Nothing can stop Mykenzie Pfeiffer, a 13-year-old gymnast who lost her hearing as a toddler. She's still a backflipper, a high-beam walker and a hopeful for the 2020 Tokyo Olympics.
"They're like, 'If you don't make it, don't be upset; you've worked really hard,'" she said. "But my mom is like, 'I guarantee you'll make it.'"
Pfeiffer was born with an enlarged vestibular aqueduct, or EVA, a deformity of the inner ear that allows fluid to flow back and forth instead of heading in one direction.
It's a frequent cause of childhood hearing loss, which can come on suddenly or decline over a long period of time.
"She got ill one weekend over Christmas break and had a viral infection," her father, Robert Pfeiffer, explained. "The pressure in her head caused her to go deaf overnight. There was nothing that could be done for it."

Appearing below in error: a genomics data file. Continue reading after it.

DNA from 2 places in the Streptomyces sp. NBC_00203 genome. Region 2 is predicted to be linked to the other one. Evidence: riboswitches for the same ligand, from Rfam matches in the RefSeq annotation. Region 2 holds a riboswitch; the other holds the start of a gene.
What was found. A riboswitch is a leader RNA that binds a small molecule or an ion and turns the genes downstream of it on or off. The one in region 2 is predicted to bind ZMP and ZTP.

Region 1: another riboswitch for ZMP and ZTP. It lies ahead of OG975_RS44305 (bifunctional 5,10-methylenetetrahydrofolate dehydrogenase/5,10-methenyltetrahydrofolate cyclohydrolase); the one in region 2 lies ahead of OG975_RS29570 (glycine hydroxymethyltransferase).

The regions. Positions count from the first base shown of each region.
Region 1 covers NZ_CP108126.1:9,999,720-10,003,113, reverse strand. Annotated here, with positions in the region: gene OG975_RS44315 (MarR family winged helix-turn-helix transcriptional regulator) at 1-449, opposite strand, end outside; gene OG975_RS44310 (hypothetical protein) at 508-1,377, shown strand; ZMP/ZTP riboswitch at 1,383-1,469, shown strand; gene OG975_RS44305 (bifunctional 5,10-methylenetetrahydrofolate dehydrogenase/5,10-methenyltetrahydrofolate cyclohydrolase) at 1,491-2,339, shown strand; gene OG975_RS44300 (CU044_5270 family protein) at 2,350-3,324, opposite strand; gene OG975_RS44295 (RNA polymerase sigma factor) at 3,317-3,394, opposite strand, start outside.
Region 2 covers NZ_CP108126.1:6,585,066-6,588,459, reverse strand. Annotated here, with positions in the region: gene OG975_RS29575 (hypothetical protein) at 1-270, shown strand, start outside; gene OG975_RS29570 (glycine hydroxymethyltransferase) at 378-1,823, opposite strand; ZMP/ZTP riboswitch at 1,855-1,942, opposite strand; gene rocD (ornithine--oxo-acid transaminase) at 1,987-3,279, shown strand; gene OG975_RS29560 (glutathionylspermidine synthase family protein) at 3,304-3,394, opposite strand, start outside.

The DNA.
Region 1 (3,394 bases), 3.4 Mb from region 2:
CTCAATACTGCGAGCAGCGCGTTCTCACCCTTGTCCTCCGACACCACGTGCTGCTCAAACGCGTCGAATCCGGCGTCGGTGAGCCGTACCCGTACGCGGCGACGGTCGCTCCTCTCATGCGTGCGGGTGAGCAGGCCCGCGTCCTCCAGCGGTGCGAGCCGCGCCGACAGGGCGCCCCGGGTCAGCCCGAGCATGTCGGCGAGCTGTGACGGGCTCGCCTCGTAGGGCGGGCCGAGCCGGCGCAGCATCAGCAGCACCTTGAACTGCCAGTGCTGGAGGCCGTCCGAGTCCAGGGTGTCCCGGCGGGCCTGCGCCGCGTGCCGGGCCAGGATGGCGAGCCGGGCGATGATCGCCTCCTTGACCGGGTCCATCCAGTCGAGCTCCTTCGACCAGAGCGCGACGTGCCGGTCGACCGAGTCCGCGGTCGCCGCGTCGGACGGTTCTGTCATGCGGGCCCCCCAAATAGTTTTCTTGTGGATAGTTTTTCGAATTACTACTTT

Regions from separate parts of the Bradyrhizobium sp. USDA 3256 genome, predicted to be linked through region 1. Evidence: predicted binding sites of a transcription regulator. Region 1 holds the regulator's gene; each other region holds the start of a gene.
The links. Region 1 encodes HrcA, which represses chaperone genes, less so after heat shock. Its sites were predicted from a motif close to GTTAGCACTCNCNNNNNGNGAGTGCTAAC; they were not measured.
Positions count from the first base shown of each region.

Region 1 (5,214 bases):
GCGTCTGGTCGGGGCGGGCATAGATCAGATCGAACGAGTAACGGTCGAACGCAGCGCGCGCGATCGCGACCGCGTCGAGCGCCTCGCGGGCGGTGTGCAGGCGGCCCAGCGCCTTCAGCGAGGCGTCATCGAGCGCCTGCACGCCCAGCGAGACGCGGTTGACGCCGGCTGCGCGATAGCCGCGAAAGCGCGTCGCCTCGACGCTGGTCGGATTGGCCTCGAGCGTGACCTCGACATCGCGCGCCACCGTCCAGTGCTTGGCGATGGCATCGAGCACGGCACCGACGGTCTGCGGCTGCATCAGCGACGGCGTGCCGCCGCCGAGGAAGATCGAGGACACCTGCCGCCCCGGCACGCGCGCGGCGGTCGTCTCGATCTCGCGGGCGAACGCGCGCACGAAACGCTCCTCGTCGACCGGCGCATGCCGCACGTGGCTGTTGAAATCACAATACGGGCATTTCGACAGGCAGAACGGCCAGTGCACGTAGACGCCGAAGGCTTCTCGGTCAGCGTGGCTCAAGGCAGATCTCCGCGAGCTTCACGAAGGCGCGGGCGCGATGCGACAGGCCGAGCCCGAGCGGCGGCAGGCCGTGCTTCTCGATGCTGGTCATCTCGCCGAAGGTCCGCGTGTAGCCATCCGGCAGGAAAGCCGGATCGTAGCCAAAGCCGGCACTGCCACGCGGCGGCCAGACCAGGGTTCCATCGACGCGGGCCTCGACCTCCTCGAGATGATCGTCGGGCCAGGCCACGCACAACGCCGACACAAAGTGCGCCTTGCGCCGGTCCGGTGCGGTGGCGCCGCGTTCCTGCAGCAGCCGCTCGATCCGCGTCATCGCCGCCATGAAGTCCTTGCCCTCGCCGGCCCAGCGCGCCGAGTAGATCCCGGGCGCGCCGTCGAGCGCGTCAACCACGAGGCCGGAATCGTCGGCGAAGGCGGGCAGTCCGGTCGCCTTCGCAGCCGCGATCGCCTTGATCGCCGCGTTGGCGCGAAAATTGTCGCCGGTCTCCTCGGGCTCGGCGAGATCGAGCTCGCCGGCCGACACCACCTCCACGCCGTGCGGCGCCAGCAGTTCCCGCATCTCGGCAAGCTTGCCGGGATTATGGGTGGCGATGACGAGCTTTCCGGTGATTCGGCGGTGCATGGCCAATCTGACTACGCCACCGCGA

Mykenzie's next year was one of doctor's appointments, lip reading practice and preparation to receive the cochlear implants she now uses to hear in her day-to-day life. On the mat, however, she takes them out.
"I do it without hearing the music," she said. "My coach claps when the music comes on."
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